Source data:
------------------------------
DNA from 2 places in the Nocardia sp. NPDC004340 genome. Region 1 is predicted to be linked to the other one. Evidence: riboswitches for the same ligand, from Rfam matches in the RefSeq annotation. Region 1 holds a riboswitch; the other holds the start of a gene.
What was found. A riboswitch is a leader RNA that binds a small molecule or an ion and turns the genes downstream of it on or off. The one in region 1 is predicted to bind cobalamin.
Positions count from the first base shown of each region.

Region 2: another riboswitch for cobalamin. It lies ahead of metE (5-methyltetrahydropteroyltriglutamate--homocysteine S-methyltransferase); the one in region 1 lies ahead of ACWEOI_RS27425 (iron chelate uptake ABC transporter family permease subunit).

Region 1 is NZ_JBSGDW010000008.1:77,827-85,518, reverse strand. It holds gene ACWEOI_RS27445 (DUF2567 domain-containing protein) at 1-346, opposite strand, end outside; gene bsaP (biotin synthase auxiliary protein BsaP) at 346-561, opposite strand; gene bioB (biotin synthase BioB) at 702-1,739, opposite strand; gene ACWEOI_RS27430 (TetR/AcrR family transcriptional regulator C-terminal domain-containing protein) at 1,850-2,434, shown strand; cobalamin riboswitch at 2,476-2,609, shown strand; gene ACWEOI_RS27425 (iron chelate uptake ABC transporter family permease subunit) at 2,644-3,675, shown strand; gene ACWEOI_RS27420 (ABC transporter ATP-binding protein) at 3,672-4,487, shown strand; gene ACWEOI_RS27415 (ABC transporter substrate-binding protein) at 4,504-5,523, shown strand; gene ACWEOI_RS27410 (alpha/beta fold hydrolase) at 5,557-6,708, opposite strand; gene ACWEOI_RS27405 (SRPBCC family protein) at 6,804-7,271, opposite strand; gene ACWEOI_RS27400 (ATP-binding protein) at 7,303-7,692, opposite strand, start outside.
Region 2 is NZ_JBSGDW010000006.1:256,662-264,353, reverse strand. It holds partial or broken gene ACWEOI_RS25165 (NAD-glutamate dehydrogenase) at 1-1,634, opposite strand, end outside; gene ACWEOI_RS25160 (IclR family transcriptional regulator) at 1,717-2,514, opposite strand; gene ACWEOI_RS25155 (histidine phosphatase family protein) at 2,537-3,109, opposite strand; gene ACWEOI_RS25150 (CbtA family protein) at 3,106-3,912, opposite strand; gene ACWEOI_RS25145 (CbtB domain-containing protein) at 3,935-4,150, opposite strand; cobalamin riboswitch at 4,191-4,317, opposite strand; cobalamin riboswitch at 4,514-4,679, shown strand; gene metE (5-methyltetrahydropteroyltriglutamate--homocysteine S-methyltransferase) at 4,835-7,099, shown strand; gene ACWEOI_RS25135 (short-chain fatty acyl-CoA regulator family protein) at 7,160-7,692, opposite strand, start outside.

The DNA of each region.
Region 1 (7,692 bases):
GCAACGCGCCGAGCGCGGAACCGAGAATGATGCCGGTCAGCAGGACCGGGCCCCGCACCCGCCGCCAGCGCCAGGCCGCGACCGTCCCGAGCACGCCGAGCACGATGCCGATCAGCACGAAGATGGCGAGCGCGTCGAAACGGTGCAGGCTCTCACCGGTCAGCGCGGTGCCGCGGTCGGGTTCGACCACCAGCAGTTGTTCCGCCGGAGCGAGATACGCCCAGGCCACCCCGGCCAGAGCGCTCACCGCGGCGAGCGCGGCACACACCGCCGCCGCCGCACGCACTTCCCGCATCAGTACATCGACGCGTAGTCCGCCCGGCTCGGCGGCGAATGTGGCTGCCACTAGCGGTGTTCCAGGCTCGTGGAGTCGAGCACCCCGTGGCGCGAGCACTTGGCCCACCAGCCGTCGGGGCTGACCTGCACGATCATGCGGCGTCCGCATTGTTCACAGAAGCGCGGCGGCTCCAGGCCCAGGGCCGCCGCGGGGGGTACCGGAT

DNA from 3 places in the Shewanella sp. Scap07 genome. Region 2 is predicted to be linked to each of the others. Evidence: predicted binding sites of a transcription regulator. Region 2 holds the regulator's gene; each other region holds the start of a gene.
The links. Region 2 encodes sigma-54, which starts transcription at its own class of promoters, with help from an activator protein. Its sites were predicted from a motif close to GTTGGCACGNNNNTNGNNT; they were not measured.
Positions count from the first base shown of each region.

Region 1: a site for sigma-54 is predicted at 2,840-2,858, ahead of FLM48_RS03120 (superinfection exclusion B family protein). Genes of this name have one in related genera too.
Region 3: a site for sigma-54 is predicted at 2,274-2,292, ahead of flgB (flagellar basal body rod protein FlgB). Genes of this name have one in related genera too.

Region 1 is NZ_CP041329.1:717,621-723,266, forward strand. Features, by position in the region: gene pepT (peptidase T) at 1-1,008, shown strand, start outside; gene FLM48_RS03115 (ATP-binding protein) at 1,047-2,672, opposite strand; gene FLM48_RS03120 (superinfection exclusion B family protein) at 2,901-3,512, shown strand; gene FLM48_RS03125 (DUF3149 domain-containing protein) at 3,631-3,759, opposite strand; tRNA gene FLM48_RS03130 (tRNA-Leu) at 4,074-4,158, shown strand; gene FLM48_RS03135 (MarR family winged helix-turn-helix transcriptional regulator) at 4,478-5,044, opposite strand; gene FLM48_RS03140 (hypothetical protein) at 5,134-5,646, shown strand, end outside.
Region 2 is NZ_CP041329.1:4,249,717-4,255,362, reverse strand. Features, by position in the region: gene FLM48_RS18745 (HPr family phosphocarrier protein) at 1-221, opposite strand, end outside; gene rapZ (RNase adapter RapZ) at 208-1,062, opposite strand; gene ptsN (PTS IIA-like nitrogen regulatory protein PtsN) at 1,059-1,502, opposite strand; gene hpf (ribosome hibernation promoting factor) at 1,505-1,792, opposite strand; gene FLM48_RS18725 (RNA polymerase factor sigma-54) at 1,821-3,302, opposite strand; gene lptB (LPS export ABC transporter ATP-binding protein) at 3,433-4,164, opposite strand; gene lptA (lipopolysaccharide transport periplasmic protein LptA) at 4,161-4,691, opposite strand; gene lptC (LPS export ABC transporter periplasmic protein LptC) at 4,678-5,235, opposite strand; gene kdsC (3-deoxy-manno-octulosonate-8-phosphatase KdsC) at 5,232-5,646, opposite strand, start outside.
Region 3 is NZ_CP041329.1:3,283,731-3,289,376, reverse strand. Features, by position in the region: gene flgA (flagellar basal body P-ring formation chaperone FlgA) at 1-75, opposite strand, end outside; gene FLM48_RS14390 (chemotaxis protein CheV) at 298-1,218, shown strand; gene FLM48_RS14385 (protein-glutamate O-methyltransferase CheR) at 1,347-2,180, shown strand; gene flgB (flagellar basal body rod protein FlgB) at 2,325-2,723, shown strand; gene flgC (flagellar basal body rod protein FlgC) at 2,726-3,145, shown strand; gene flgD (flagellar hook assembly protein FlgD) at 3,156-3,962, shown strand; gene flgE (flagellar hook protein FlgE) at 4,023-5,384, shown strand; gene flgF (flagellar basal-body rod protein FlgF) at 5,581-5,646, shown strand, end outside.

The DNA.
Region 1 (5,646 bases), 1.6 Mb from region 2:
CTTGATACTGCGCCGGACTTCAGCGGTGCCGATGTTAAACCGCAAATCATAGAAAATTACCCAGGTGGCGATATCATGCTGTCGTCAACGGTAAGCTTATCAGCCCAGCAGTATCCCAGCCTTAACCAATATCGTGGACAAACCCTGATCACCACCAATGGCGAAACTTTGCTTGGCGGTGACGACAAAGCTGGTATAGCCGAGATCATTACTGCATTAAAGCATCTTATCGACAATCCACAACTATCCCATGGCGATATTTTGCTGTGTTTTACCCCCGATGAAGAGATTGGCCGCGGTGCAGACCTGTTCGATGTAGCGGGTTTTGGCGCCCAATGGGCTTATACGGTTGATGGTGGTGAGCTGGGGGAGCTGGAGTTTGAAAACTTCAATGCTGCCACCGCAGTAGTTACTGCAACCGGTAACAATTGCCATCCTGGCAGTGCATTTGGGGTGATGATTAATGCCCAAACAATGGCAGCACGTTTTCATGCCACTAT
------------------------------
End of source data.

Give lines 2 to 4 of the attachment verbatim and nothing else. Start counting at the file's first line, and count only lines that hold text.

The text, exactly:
What was found. A riboswitch is a leader RNA that binds a small molecule or an ion and turns the genes downstream of it on or off. The one in region 1 is predicted to bind cobalamin.
Positions count from the first base shown of each region.

Region 2: another riboswitch for cobalamin. It lies ahead of metE (5-methyltetrahydropteroyltriglutamate--homocysteine S-methyltransferase); the one in region 1 lies ahead of ACWEOI_RS27425 (iron chelate uptake ABC transporter family permease subunit).